Microsoft, Yahoo Both Unleash Mobile Web Weapons

Dennis Faas's picture

As Microsoft continues its bid to take over Yahoo, both firms have announced moves to boost their standing in the mobile Internet market. Microsoft has signed a deal to supply its Silverlight system to cell phones made by Nokia. The system is a rival to Adobe's Flash software and allows devices to run interactive graphics and animations.

At first the system will only be available on high-end Nokia models. However, it's likely to be extended to other handsets, including those from LG and Samsung, so could theoretically wind up on 53% of all smart phones.

If Silverlight becomes popular, software developers will be able to create applications without having to worry about making separate versions for computers and mobile devices. It could also mean more people favour hi-spec mobile devices rather than larger laptops.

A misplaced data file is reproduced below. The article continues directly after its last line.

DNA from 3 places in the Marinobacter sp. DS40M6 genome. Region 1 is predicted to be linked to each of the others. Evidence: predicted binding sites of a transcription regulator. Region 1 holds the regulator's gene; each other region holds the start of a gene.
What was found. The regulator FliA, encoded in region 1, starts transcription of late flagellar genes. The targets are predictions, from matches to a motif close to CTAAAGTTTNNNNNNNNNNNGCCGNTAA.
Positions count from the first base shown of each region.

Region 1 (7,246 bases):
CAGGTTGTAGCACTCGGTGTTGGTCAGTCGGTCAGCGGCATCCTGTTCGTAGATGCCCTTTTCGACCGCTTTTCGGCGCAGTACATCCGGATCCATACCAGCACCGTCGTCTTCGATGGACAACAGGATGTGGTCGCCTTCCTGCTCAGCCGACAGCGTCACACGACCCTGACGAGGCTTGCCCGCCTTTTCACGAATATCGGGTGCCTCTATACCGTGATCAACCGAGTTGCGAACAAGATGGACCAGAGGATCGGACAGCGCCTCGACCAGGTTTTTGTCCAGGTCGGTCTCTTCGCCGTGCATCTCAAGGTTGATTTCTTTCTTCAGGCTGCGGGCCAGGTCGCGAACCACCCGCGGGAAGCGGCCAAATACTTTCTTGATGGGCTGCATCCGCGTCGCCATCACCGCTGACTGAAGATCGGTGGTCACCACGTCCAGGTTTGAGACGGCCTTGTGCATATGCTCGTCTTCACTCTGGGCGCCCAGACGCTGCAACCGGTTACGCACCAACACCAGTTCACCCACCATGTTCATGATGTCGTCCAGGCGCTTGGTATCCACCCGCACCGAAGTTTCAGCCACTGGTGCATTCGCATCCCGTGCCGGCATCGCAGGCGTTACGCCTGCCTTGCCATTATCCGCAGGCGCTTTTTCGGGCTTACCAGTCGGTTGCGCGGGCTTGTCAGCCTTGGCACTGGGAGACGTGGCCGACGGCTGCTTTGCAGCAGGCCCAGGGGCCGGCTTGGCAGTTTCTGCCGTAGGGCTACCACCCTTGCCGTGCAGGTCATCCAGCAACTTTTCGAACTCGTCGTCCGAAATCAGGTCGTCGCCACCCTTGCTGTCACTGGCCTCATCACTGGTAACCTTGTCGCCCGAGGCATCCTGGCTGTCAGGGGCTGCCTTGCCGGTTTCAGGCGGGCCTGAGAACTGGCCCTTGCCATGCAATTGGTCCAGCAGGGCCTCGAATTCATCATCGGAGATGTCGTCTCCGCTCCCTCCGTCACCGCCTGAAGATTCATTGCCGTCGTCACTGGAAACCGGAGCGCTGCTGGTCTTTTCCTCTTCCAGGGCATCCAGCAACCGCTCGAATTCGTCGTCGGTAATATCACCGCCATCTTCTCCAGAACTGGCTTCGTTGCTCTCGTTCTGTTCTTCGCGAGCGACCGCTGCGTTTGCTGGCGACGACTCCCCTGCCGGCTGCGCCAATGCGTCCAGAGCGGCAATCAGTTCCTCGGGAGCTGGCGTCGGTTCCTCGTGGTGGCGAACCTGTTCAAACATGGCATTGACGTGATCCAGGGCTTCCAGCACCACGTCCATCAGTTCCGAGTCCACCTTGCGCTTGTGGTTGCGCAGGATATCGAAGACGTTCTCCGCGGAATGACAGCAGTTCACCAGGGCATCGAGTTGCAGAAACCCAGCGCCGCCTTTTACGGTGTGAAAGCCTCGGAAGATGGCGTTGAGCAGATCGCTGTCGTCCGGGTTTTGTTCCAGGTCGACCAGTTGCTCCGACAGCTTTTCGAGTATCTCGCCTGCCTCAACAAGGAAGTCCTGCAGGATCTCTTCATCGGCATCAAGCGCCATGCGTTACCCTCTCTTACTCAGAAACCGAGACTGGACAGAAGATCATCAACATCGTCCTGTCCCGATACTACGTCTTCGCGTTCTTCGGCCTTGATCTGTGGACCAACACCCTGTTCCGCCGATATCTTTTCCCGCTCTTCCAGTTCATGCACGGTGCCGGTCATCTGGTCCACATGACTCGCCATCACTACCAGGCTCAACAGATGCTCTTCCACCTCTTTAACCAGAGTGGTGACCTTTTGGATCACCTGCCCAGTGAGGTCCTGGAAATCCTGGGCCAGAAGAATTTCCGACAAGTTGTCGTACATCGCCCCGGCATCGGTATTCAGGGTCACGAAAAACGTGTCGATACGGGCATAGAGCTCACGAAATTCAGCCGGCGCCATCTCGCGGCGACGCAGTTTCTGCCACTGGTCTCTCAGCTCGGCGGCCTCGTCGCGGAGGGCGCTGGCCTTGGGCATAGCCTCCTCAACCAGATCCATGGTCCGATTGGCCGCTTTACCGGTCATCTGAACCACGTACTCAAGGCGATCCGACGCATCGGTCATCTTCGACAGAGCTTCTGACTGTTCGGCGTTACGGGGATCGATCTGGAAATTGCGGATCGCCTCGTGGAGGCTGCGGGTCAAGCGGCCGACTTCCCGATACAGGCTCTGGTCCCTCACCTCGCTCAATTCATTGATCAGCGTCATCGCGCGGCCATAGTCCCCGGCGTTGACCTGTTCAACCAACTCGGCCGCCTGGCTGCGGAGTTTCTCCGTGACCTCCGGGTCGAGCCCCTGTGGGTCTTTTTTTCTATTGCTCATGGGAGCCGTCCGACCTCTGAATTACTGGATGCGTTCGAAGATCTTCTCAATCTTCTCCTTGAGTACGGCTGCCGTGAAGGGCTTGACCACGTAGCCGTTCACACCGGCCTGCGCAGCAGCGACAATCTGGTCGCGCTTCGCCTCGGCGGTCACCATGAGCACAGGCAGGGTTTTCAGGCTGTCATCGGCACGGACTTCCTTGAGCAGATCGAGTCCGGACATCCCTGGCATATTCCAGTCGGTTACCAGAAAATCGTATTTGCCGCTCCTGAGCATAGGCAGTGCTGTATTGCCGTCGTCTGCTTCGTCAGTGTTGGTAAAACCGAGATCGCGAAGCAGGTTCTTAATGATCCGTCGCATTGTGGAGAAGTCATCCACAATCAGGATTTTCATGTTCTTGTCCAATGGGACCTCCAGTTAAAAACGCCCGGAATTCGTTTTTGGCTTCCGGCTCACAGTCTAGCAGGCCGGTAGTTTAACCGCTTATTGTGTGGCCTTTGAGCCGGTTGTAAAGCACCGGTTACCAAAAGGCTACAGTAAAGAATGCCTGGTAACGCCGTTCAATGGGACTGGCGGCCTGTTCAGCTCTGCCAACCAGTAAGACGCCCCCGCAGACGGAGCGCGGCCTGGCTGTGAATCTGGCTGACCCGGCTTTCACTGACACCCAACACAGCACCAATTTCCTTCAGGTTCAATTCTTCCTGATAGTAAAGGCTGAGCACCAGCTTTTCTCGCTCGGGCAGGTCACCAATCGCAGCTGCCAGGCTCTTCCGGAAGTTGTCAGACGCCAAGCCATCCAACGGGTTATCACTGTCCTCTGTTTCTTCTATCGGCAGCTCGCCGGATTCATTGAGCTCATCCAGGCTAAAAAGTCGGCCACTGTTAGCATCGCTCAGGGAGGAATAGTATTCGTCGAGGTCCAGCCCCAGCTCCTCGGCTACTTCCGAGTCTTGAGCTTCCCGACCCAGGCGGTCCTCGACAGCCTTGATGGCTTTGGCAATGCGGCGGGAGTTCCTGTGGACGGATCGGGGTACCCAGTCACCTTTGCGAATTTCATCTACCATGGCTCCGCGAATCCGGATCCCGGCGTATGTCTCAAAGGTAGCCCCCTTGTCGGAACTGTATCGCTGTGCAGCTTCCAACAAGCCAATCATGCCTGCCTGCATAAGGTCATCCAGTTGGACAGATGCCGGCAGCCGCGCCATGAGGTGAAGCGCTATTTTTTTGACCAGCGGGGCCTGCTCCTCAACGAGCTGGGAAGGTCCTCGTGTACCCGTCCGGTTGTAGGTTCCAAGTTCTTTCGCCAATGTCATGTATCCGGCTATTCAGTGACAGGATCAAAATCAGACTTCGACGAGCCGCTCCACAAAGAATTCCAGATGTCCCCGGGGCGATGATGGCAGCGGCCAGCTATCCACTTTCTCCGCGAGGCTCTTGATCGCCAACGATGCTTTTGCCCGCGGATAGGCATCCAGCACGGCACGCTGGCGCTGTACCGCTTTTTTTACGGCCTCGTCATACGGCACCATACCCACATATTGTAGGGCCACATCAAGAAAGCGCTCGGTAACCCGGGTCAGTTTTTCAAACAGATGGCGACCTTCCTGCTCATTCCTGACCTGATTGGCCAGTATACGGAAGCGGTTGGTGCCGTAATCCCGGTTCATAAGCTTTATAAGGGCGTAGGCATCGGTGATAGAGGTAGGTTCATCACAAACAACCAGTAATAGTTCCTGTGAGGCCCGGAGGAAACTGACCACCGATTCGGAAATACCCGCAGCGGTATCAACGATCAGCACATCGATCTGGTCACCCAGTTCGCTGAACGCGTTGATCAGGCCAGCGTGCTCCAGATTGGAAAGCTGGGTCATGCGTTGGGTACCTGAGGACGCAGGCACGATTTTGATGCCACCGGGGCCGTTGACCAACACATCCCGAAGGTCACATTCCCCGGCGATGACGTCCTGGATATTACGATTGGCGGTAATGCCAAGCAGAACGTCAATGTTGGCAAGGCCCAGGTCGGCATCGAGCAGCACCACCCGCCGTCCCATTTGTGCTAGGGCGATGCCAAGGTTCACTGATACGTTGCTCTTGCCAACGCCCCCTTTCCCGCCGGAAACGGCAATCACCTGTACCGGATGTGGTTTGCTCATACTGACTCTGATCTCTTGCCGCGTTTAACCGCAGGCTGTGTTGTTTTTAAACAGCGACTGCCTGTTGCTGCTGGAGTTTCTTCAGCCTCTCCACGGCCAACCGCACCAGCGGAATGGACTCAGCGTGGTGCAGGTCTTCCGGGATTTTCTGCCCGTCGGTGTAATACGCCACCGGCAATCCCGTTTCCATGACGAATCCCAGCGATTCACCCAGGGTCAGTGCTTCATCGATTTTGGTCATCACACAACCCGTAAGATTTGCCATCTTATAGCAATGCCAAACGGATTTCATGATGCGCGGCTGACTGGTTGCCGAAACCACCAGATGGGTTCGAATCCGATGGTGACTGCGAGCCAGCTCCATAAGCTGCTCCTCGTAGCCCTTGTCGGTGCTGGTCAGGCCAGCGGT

Microsoft isn't guaranteed market dominance, however. Adobe already has agreements with 18 of the top 20 mobile device manufacturers, and a stripped-down version of Flash is built into around 450 million phones. (Source:

Meanwhile, Yahoo is launching a facility to make it easier to bookmark favourite web sites on a mobile device. OnePlace, which will be released this spring, is specially designed for the requirements of small screens. Rather than merely storing a website address, a device using OnePlace would be able to automatically update the information a bookmark refers to.

The idea is that each bookmark is assigned a category depending on what type of information it links to. For example, a particular stock price and weather for a chosen location would be stored, managed and displayed in different ways. There will also be automatic customisation based on the user's location; for example, ski forecasts could jump to the top of the list when you are near a resort. (Source:

With both companies continuing to develop new technologies, it becomes clear just how much work would be involved in a Microsoft-Yahoo merger.

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